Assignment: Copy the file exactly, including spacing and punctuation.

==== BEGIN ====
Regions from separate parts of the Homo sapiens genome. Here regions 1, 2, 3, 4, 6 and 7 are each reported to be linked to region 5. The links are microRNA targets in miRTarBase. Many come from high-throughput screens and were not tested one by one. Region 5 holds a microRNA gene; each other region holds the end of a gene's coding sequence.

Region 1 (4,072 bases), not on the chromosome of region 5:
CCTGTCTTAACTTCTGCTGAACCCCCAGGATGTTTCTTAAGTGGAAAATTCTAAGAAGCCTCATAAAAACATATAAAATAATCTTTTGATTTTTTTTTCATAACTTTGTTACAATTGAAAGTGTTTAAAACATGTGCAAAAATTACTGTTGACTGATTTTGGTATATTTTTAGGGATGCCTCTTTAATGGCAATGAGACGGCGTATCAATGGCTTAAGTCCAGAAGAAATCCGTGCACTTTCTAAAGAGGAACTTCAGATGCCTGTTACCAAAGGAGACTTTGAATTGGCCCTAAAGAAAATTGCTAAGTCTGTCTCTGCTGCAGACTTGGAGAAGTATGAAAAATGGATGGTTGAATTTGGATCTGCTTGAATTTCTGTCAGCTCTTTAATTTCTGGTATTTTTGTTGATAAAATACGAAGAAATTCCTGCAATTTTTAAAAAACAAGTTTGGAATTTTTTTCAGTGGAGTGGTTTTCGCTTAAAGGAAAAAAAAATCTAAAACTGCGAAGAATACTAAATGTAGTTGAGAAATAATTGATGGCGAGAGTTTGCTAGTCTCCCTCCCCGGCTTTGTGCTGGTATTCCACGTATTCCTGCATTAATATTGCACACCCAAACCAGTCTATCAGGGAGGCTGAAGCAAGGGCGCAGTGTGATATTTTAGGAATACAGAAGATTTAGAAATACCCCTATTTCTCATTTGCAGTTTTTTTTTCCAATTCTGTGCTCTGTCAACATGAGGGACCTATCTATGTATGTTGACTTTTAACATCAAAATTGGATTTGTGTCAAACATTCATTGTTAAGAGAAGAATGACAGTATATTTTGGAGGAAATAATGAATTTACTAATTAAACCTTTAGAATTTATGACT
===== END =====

Regions from separate parts of the Homo sapiens genome. Here regions 1, 2, 3, 4, 6 and 7 are each reported to be linked to region 5. The links are microRNA targets in miRTarBase. Many come from high-throughput screens and were not tested one by one. Region 5 holds a microRNA gene; each other region holds the end of a gene's coding sequence.

Region 1 (4,072 bases), not on the chromosome of region 5:
CCTGTCTTAACTTCTGCTGAACCCCCAGGATGTTTCTTAAGTGGAAAATTCTAAGAAGCCTCATAAAAACATATAAAATAATCTTTTGATTTTTTTTTCATAACTTTGTTACAATTGAAAGTGTTTAAAACATGTGCAAAAATTACTGTTGACTGATTTTGGTATATTTTTAGGGATGCCTCTTTAATGGCAATGAGACGGCGTATCAATGGCTTAAGTCCAGAAGAAATCCGTGCACTTTCTAAAGAGGAACTTCAGATGCCTGTTACCAAAGGAGACTTTGAATTGGCCCTAAAGAAAATTGCTAAGTCTGTCTCTGCTGCAGACTTGGAGAAGTATGAAAAATGGATGGTTGAATTTGGATCTGCTTGAATTTCTGTCAGCTCTTTAATTTCTGGTATTTTTGTTGATAAAATACGAAGAAATTCCTGCAATTTTTAAAAAACAAGTTTGGAATTTTTTTCAGTGGAGTGGTTTTCGCTTAAAGGAAAAAAAAATCTAAAACTGCGAAGAATACTAAATGTAGTTGAGAAATAATTGATGGCGAGAGTTTGCTAGTCTCCCTCCCCGGCTTTGTGCTGGTATTCCACGTATTCCTGCATTAATATTGCACACCCAAACCAGTCTATCAGGGAGGCTGAAGCAAGGGCGCAGTGTGATATTTTAGGAATACAGAAGATTTAGAAATACCCCTATTTCTCATTTGCAGTTTTTTTTTCCAATTCTGTGCTCTGTCAACATGAGGGACCTATCTATGTATGTTGACTTTTAACATCAAAATTGGATTTGTGTCAAACATTCATTGTTAAGAGAAGAATGACAGTATATTTTGGAGGAAATAATGAATTTACTAATTAAACCTTTAGAATTTATGACT